Smarty Pants: Determining Canine Intelligence

Close-up Studious Dog With Reading GlassesMany astute owners can attest to the fact that dogs are smart. Some perform supportive tasks for humans, and others have the capacity to learn complex tricks.

However, while dogs seem to excel when it comes to I.Q., determining canine intelligence is often shaped by strong opinions about what constitutes “smarter than the average dog.”

Types of Canine Intelligence

One of the reasons animal intelligence is hard to gauge is because our only reference is our understanding of human intelligence. In this regard, intelligence is based on concepts such as problem solving ability and adaptability.

Canine intelligence is often divided into three categories:

  • Adaptive intelligence – This measures how well a dog learns and adapts to day-to-day challenges and needs. It evaluates how quickly a dog can pick up on social cues to reach an individual goal, like bonding with an owner.
  • Instinctive intelligence – This form of intelligence accounts for the innate skills all dogs possess, as well as those enhanced by breed. For example, instinctive intelligence would incorporate a Border collie’s ability to herd (breed specific) and their ability to find their place in a pack (all dogs).
  • Working intelligence – Blending both adaptive and instinctive intelligence, some dogs are able to carry out specific tasks they’ve been selectively bred to perform. Working intelligence is the culmination of qualities that require specific temperaments, abilities, and training.

Is My Dog Smart?

Unfortunately, there is no simple answer to this question. In addition, most canine I.Q. tests measure skills some dogs were selectively bred to inherit, so the results can be a little skewed.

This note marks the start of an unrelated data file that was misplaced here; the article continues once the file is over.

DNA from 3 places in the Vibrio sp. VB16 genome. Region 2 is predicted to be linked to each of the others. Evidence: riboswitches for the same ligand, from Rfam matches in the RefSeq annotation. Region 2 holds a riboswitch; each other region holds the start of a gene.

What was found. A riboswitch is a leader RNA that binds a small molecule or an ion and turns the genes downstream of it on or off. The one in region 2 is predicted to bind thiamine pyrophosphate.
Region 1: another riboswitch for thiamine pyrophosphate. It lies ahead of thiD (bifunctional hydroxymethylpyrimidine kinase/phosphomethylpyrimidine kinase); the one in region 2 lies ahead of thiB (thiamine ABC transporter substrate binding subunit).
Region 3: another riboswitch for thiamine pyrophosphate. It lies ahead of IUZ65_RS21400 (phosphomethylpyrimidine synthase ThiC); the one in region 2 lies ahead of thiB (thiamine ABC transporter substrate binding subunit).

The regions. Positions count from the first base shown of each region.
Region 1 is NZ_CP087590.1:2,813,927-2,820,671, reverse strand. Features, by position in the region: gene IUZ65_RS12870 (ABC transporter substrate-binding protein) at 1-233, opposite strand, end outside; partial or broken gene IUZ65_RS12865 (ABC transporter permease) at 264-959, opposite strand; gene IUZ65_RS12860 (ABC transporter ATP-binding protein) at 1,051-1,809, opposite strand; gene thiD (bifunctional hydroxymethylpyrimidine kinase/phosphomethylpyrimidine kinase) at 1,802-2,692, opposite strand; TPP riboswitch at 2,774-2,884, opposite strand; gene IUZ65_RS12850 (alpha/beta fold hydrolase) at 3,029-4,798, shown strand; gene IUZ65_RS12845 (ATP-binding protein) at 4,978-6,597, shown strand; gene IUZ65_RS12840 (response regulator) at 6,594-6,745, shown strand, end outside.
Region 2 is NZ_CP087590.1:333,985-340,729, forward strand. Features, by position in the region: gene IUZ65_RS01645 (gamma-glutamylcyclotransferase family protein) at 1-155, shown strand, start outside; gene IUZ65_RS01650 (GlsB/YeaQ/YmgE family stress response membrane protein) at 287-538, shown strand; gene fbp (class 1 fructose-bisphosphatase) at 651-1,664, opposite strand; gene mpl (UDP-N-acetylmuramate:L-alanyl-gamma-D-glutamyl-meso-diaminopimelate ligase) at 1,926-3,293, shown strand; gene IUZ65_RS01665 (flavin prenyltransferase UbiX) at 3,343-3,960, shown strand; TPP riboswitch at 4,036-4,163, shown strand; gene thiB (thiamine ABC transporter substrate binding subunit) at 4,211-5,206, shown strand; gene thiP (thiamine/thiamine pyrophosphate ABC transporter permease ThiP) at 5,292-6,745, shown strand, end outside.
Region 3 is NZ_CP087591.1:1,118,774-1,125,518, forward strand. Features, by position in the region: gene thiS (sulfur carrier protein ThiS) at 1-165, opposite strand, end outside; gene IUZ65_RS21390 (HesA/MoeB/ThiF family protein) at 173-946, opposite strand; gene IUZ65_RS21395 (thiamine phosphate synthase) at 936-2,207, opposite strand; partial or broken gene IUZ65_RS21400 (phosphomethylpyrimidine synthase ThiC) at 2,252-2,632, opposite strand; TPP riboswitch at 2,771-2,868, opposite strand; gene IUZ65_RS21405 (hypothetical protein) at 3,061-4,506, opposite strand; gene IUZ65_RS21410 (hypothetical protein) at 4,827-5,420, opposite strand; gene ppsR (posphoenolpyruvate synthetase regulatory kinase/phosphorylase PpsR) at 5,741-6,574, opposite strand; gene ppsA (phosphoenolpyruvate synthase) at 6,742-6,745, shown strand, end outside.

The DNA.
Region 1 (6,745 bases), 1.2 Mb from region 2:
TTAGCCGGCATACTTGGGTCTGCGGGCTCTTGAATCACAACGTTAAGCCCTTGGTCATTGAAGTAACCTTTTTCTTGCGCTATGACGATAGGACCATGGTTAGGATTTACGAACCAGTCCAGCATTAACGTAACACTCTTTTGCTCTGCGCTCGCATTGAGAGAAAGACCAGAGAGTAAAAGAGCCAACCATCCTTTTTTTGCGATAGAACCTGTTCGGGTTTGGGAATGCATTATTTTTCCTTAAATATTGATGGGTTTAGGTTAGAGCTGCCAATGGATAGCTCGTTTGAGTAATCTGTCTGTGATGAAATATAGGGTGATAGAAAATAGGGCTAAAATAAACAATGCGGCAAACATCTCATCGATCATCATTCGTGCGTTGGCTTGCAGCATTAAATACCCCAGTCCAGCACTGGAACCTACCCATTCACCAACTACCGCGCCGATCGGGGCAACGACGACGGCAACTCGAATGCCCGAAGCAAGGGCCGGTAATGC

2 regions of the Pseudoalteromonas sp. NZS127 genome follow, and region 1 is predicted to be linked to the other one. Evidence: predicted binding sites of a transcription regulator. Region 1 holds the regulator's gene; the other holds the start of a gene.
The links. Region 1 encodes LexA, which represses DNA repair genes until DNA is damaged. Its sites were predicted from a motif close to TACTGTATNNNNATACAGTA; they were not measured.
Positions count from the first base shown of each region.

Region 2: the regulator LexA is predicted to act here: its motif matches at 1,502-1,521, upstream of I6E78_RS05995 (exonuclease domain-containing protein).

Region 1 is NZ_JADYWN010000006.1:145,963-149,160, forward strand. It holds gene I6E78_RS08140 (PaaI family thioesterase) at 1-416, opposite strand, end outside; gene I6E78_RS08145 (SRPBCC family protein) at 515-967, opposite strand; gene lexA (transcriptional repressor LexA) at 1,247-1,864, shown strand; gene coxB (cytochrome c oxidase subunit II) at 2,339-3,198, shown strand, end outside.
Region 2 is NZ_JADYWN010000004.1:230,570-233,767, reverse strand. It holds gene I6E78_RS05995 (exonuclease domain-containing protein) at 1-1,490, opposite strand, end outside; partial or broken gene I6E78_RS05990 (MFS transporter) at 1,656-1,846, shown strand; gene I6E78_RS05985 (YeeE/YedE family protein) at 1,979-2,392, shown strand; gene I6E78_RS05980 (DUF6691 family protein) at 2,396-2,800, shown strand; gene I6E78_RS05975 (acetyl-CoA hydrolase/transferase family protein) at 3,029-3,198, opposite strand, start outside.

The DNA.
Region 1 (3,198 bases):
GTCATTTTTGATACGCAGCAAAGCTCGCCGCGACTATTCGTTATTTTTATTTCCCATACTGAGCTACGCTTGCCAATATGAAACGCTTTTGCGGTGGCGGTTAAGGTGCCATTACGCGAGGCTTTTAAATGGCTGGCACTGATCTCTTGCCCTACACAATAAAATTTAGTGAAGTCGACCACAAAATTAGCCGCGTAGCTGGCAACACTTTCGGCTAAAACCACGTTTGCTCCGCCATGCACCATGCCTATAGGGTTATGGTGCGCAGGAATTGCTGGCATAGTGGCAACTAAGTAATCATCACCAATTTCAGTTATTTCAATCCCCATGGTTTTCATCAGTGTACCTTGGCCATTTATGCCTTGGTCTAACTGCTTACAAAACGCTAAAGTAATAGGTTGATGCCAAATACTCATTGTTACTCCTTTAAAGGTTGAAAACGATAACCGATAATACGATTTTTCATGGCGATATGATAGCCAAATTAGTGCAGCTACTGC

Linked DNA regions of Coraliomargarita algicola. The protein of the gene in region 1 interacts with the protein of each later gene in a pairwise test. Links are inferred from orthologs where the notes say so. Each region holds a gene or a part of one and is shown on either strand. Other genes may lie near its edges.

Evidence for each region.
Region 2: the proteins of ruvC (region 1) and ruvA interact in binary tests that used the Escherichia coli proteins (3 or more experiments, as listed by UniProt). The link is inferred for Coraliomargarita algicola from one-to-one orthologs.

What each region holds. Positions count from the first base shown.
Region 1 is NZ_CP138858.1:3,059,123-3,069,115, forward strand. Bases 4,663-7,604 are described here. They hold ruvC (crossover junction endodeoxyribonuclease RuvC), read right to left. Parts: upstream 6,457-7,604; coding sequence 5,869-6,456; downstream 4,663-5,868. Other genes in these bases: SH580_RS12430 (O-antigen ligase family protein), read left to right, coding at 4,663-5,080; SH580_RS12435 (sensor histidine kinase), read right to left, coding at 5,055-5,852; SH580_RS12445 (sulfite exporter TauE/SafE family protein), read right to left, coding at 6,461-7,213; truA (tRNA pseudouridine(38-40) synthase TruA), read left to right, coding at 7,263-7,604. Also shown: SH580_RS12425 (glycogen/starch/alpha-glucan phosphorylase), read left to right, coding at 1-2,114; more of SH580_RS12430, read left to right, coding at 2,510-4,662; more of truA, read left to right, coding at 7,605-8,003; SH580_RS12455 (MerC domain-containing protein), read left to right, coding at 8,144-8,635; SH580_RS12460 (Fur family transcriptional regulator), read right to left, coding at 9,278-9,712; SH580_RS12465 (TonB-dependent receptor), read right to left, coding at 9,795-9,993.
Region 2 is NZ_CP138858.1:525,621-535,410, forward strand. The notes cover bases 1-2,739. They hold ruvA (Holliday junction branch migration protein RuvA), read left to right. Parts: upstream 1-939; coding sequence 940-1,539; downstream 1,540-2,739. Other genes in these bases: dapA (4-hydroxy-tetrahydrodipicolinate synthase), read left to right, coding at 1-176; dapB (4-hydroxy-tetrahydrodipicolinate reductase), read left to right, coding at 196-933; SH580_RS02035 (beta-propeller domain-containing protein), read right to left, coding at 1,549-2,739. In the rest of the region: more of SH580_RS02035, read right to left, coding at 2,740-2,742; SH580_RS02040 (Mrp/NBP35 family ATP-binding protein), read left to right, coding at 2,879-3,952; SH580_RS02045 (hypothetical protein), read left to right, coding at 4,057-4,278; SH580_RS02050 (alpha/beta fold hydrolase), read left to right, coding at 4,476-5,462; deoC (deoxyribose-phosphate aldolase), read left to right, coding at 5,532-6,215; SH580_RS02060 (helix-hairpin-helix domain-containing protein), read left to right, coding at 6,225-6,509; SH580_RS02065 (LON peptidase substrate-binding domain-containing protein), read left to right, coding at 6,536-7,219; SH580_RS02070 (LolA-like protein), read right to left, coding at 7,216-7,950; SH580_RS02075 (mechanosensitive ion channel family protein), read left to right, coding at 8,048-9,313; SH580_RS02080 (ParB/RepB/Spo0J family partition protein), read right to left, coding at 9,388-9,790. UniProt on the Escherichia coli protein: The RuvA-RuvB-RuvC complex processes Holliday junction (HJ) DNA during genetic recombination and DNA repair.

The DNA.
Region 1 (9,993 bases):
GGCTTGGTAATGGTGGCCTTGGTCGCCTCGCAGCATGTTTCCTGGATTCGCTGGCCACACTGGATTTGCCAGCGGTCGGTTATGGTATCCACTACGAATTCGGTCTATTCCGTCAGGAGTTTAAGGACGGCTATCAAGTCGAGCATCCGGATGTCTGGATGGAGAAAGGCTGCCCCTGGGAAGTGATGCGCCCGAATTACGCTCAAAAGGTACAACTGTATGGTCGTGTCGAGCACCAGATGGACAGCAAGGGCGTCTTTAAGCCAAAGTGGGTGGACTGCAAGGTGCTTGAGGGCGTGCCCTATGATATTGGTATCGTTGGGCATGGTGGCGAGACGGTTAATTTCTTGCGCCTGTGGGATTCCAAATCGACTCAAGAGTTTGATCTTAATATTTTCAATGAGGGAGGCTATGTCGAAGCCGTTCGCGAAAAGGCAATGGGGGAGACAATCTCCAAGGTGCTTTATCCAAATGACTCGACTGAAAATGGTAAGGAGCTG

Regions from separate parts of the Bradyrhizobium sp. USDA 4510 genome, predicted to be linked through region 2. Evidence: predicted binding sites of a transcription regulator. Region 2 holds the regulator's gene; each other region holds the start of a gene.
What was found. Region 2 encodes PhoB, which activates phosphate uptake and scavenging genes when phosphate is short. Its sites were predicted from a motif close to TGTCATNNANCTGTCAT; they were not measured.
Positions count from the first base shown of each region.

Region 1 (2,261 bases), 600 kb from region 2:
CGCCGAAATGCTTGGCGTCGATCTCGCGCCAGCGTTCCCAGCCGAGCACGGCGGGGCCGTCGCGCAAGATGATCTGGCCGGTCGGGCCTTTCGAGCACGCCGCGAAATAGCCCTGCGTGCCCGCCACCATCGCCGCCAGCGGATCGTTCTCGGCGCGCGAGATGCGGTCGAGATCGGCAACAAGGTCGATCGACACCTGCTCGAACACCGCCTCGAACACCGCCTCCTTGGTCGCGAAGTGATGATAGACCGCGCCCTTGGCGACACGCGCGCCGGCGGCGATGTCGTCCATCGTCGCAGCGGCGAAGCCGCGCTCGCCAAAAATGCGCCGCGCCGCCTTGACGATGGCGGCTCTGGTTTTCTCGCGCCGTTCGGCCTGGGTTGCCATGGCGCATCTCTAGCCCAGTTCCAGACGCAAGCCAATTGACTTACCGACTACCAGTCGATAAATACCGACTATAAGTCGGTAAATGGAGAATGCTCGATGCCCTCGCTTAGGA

For example, the American Kennel Club has recorded years of canine intelligence tests, and the following breeds consistently outperform others:

  • Border collie
  • Portuguese water dog
  • Poodle
  • German shepherd
  • Golden retriever
  • Labrador retriever
  • Doberman pinscher

Given that these breeds are often bred for work or sport, the results are unsurprising. But does this make your sweet beagle or pug any less smart?

The Eye of the Beholder

Our definition of canine intelligence is often based on the qualities we wish to see in our pet. For example, a healthy, happy, well-adjusted pup may be your version of a smart dog. On the other hand, breeds with high I.Q.’s (such as Rottweilers) may be more prone to aggressive behavior. After all, each dog is affected by a number of different variables that contribute to temperament and intelligence.

Rather than worry too much about whether your dog is a smart dog, focus on how amazing your pet is and the joy he or she brings to your life. Without a doubt, happy, affectionate dogs are intelligent in their own way and offer all the qualities we adore: loyalty, unbridled enthusiasm, and unconditional love. That’s definitely something to cherish!